Tip: Difference between the NPS, Surveys, and Ratings plugins: they are all Feedback plugins, but they address different customer experience aspects: 

  • NPS is triggered when users/customers perform an event and has a very standardized calculation method.
  • Surveys run based on behavioral or property segmentation, providing flexibility to customize up to 5 questions and to customize target segmentation.
  • Ratings can be added to any page and incorporate a scale of emojis to answer a very straightforward customer satisfaction question. Their segmentation is based on the user’s device and the page they view.

FAQs and Troubleshooting

What is a good NPS response rate?

A higher response rate indicates that the Average NPS will give you a clear picture of your audience. However, the response rate will vary greatly depending on the target audience, industry, market, and product or service. Generally speaking, a response rate of over 40% is ideal, but remember to keep your expectations realistic and to track response rates over time in your NPS Dashboard.

How do I increase my NPS response rate? 

There are many strategies you can use but again, they will depend on the nature of your product or service, your industry, and your market. But you can start by considering the following:

  • Time the NPS survey appropriately: a customer can’t be loyal to a brand immediately after conversion. Instead, give them the time to make up their mind.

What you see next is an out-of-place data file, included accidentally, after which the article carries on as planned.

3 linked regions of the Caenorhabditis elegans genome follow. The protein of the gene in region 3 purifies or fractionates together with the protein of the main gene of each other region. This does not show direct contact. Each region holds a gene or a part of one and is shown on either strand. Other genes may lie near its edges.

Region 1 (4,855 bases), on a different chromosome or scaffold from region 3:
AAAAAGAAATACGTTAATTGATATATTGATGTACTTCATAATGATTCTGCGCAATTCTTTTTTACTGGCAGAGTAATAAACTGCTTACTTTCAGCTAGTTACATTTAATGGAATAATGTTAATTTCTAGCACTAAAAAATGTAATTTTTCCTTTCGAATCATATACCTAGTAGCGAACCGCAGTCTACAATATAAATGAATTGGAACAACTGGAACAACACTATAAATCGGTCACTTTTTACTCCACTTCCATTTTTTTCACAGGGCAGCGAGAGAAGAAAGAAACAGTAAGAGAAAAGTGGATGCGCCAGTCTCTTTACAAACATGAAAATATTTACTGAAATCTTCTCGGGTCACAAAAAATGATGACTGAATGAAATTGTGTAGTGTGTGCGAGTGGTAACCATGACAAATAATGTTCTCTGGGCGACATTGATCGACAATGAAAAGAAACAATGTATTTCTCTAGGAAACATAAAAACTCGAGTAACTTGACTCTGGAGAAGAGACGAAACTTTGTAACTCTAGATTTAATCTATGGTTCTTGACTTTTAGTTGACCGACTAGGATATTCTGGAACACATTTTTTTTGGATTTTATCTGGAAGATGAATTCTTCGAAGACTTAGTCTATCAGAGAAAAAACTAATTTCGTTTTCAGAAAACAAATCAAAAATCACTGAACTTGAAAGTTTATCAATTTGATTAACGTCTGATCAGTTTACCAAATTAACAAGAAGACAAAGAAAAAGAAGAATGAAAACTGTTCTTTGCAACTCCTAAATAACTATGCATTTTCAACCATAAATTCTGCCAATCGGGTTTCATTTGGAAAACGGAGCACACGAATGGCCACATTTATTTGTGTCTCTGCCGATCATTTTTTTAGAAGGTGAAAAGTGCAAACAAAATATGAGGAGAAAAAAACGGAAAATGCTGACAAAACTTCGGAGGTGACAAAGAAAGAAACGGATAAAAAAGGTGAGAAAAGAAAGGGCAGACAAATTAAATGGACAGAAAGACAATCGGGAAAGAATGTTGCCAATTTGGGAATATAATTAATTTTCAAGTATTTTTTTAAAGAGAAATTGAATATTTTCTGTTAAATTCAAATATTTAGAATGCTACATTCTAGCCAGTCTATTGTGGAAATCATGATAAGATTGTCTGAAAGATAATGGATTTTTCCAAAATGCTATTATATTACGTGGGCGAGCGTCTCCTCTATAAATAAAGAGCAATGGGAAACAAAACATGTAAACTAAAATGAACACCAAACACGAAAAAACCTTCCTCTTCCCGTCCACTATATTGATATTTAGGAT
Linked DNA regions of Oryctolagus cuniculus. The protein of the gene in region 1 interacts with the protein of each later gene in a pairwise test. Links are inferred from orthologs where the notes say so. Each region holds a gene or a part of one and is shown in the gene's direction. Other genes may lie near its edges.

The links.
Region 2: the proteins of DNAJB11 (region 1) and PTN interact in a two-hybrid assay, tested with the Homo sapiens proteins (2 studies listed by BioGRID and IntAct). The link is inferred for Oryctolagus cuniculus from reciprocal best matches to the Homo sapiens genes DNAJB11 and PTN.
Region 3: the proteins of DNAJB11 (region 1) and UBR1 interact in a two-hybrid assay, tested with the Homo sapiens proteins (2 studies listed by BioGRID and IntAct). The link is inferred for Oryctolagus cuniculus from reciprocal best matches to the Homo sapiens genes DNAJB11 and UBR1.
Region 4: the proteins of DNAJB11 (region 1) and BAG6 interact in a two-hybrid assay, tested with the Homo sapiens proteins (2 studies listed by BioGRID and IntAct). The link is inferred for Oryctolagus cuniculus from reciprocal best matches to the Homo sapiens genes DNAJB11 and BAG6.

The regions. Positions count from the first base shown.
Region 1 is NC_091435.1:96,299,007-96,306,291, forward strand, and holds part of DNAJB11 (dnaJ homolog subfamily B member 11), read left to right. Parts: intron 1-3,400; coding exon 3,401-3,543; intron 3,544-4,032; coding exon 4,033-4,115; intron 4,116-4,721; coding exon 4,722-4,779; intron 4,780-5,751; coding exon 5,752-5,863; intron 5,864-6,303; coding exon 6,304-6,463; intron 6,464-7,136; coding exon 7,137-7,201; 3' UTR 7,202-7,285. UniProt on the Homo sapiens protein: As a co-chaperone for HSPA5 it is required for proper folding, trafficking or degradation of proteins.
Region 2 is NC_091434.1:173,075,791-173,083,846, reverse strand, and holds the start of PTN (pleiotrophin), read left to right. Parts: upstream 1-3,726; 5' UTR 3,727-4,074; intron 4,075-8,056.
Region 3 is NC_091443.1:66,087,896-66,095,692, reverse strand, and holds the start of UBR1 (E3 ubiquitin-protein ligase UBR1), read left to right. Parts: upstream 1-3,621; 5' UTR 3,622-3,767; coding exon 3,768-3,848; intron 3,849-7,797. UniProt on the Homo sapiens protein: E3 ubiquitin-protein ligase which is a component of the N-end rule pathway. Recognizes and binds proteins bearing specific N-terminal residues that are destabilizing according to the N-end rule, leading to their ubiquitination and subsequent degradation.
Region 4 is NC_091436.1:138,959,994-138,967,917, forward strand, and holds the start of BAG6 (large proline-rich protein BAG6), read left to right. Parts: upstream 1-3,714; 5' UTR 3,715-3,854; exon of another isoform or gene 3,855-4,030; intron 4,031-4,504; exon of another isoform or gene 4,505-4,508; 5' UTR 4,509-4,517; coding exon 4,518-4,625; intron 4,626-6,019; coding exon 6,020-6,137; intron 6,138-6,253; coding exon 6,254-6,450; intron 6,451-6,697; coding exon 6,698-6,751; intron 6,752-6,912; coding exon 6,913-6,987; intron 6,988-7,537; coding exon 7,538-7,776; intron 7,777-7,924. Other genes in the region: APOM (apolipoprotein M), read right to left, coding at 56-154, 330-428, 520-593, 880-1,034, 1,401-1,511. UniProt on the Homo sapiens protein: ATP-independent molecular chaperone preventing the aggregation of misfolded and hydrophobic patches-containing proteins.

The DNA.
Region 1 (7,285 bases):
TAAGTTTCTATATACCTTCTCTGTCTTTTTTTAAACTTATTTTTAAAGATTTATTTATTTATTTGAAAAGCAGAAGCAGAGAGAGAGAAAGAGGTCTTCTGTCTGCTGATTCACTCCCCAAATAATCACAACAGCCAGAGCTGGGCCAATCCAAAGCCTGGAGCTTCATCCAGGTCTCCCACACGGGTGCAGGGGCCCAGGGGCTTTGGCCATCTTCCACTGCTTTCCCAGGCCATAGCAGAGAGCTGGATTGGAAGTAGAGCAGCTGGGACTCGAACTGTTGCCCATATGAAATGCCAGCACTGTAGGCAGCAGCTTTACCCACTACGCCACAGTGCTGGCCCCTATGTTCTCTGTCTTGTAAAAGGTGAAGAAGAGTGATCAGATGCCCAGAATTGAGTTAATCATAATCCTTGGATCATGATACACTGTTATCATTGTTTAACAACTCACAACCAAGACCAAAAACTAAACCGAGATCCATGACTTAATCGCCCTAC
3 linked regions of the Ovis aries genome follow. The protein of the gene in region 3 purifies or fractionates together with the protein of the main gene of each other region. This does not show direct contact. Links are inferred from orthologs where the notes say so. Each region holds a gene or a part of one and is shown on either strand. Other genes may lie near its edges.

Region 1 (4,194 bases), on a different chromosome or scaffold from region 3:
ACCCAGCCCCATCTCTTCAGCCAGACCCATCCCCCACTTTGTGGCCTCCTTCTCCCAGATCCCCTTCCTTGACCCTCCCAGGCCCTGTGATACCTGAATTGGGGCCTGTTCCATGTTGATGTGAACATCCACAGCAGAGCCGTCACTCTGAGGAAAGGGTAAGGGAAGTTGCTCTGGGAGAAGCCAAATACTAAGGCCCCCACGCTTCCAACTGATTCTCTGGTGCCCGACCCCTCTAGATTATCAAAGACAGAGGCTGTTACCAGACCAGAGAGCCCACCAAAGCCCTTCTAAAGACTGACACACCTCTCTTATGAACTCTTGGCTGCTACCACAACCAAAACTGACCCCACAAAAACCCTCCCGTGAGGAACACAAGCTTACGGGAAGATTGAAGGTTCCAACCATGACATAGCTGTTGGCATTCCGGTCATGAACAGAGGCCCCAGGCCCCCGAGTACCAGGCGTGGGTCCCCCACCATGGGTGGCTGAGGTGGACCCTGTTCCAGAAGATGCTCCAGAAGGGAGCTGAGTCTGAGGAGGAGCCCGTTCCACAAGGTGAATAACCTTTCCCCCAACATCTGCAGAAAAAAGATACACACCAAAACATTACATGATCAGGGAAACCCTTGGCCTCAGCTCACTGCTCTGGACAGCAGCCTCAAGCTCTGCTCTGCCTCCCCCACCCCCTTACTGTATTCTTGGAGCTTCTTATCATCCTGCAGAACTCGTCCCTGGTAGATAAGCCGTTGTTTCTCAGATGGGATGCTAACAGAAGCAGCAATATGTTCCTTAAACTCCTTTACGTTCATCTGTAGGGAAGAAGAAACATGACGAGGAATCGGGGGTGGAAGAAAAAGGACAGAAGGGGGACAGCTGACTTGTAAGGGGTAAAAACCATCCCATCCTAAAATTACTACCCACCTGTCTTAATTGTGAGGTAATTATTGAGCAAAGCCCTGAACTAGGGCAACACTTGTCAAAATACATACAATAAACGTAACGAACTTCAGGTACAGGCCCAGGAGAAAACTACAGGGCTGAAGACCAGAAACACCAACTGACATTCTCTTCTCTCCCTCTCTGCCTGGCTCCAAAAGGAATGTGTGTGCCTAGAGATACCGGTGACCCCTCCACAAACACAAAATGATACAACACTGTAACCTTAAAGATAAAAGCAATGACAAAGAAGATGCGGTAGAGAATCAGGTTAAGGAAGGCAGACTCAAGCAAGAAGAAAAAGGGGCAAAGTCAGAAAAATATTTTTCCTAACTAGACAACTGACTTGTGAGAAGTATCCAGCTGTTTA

• Don’t overwhelm your respondents: if you have users that repeatedly trigger an event, don’t send them an NPS survey after each one. Instead, use Cohorts to segment the recipients of the survey better.
  • Keep the content of the NPS survey short and to the point but convey personalization: Use the segmentation of your choice for your own benefit and customize the elements of the survey to sound more personalized depending on the user score-based category.

What is a good Average NPS?

Like any other survey measuring customer loyalty, Average NPS results vary depending on each industry and market. Of course, the closer the average is to 100, the better because it means that all customers/users are actively promoting your service or product and each lead has a high conversion chance. This is clearly highly utopian, but tracking the improvement of your Average NPS over time will enable you to see if you are on the right track. That said, the general rule of thumb is that the Average NPS should be above 0, and leaning toward 30.


Can I use NPS independent of a user opt-in for analytics?

If your NPS widget is configured for pre-defined conditions like user profile or user events, the users who did not accept cookies/tracking options will not see your NPS and Survey widgets. You can track these permissions via the Compliance Hub.

On the other hand, if your NPS is not triggered by pre-defined conditions (e.g., selecting all visitors to a website), all users will visualize the widgets regardless of whether they accept or decline your compliance agreements.

For more information please refer to the Feedback FAQ.